02 September 2014

Canadian govt told to take m-payments lead; banks seen as barrier to innovation

29 March 2012  |  9104 views  |  0 Fingers on smartphone keypad

Canada's government must work with the private sector to develop a mobile money ecosystem as part of a wider overhaul of the country's payments infrastructure that could save C$32 billion a year in productivity gains, claims a task force report commissioned by finance minister Jim Flaherty.

Following an 18 month investigation, the task force for the payments system review warns that Canada is being left behind by the EU, Bric countries and even the likes of Peru, in the transition to digital payments.

A modernised payments system could save the Canadian economy as much as two per cent of GDP in productivity gains, claims the report, as well as offer greater choice, efficiency and convenience for consumers, businesses and the government itself.

The road to modernisation is blocked because the system is currently dominated by major banks and "their interests are best served by keeping at bay new entrants to the system‚ the very entrants who would bring the innovations that Canadians need," argues the task force.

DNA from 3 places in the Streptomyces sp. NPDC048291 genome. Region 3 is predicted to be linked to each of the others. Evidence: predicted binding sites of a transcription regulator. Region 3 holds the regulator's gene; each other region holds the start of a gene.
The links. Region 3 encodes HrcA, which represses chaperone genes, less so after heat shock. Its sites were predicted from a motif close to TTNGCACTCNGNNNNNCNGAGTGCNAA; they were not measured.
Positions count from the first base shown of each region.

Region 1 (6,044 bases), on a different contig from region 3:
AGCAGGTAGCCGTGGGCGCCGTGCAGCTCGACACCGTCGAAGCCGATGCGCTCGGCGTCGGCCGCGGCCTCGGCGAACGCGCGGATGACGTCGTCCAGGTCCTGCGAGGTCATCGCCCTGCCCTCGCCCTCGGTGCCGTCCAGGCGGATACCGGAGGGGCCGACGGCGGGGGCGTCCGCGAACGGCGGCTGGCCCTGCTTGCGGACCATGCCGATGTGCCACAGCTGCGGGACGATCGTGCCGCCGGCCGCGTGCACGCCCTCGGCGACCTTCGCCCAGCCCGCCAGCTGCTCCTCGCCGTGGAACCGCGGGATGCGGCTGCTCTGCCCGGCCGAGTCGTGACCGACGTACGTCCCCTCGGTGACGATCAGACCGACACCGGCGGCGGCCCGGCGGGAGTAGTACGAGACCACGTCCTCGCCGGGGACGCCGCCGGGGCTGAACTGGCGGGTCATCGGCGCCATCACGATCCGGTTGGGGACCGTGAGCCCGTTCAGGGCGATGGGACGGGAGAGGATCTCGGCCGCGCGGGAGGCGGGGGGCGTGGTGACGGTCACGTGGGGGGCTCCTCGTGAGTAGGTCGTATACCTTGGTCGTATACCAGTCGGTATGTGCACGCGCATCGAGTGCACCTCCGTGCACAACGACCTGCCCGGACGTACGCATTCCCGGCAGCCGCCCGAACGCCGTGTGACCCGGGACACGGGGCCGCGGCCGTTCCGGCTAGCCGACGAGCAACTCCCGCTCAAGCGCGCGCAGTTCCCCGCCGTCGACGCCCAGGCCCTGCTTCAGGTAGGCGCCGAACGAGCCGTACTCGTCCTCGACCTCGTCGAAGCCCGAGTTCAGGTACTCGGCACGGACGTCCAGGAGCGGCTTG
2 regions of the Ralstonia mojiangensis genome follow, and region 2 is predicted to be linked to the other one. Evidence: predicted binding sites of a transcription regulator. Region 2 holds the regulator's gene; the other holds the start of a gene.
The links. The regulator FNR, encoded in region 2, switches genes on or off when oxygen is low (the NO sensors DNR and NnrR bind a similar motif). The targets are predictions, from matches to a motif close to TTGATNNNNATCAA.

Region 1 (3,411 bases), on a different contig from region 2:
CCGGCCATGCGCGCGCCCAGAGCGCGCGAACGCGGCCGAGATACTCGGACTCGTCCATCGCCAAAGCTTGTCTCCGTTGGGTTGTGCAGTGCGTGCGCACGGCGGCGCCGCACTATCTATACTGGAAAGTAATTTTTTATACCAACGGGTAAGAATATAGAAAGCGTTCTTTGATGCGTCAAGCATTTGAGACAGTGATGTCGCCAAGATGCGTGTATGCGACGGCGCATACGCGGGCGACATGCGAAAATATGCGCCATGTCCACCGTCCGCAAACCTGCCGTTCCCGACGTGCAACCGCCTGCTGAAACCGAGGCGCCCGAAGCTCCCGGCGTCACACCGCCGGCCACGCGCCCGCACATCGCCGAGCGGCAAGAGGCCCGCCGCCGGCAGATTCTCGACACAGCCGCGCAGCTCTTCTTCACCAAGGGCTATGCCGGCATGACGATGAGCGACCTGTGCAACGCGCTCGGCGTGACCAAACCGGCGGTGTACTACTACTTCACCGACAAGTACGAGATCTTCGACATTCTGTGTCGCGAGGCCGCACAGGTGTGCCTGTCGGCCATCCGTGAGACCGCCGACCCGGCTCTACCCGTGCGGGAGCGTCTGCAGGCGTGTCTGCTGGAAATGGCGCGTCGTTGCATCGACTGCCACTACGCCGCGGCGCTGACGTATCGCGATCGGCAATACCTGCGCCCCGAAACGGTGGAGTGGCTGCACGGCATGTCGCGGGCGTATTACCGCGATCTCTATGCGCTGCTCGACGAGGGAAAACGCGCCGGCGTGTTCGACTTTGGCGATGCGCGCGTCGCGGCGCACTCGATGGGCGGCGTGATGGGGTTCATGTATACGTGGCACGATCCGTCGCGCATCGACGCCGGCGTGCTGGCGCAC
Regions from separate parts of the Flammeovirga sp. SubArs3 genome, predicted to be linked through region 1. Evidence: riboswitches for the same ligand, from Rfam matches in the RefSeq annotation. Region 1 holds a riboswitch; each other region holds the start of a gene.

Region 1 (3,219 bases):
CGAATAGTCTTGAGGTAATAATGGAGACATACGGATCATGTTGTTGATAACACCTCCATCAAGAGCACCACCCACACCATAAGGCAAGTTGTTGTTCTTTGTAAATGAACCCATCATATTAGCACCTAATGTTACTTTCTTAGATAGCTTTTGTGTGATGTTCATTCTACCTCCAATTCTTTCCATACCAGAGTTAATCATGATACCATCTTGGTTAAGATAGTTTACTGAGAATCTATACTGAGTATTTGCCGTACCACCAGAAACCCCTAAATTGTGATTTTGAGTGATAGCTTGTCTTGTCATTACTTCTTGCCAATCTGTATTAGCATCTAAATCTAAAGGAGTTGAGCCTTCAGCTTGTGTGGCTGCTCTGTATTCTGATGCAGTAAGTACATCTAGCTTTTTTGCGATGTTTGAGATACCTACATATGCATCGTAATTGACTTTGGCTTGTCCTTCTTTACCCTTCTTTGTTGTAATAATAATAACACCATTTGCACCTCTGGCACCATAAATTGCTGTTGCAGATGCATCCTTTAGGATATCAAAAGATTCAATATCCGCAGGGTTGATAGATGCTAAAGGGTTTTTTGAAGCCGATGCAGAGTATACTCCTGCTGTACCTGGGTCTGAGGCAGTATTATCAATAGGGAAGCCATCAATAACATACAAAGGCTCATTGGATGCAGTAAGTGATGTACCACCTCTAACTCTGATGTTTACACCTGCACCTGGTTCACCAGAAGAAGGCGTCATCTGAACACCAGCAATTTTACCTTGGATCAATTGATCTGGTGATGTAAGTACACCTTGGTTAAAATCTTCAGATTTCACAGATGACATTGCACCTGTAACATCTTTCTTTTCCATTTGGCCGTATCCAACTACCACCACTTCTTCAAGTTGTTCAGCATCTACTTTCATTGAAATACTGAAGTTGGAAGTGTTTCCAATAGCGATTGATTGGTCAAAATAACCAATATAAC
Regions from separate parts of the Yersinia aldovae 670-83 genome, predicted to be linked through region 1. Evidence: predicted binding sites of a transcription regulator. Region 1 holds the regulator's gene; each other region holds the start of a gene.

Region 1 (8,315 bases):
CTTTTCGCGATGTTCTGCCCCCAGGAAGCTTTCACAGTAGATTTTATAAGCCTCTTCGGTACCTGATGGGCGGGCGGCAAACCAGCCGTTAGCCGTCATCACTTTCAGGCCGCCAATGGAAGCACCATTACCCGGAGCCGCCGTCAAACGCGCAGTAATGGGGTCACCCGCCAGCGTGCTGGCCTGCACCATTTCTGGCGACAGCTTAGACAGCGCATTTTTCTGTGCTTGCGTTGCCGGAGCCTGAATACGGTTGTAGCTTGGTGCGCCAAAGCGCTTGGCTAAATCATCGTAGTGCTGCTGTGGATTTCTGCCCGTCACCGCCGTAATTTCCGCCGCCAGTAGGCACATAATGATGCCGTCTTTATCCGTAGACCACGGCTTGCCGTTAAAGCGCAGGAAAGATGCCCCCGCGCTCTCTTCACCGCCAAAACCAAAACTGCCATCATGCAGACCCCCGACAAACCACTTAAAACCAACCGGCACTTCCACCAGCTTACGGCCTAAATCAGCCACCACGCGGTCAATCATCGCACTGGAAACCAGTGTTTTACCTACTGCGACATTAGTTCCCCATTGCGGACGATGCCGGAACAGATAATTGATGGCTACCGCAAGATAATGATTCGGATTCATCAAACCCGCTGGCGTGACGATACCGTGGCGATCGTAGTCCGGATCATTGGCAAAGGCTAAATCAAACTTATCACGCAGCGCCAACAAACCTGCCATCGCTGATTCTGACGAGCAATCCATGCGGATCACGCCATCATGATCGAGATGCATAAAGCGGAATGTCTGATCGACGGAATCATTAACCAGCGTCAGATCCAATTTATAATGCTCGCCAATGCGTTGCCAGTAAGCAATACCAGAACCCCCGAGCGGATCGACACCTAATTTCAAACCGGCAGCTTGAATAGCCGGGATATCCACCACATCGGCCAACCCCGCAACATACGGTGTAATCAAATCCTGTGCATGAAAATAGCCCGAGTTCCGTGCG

This is leaving Canadians frustrated, forced to use online bill paying services that take days to process transactions, laborious e-commerce procedures and old fashioned paper cheques.

The government must take the lead in overhauling the infrastructure, says the report, which outlines three concrete steps that can be taken:

  • Politicians should work with banks, telcos, retailers and others to help create a fully rounded mobile ecosystem, enabling Canadians to use their handset as a digital wallet, combining payments, commerce and government services.
  • The government should also implement electronic invoicing and payments for all of its suppliers and benefit recipients.
  • Finally, the report recommends the building of a digital identification and authentication regime to underpin this modernised payments system and protect Canadians' privacy.

Flaherty has welcomed the report, promising to establish a senior-level advisory committee made up of public and private sector stakeholders that will meet regularly to discuss emerging payments system issues.

"The Government intends to continue this positive dialogue, working with key stakeholders. Together, we will help Canadians and businesses take advantage of the essential tools necessary to adopt digital payments," says the minister.

Read the report here:

» Download the document now 425.3 kb (PDF File)

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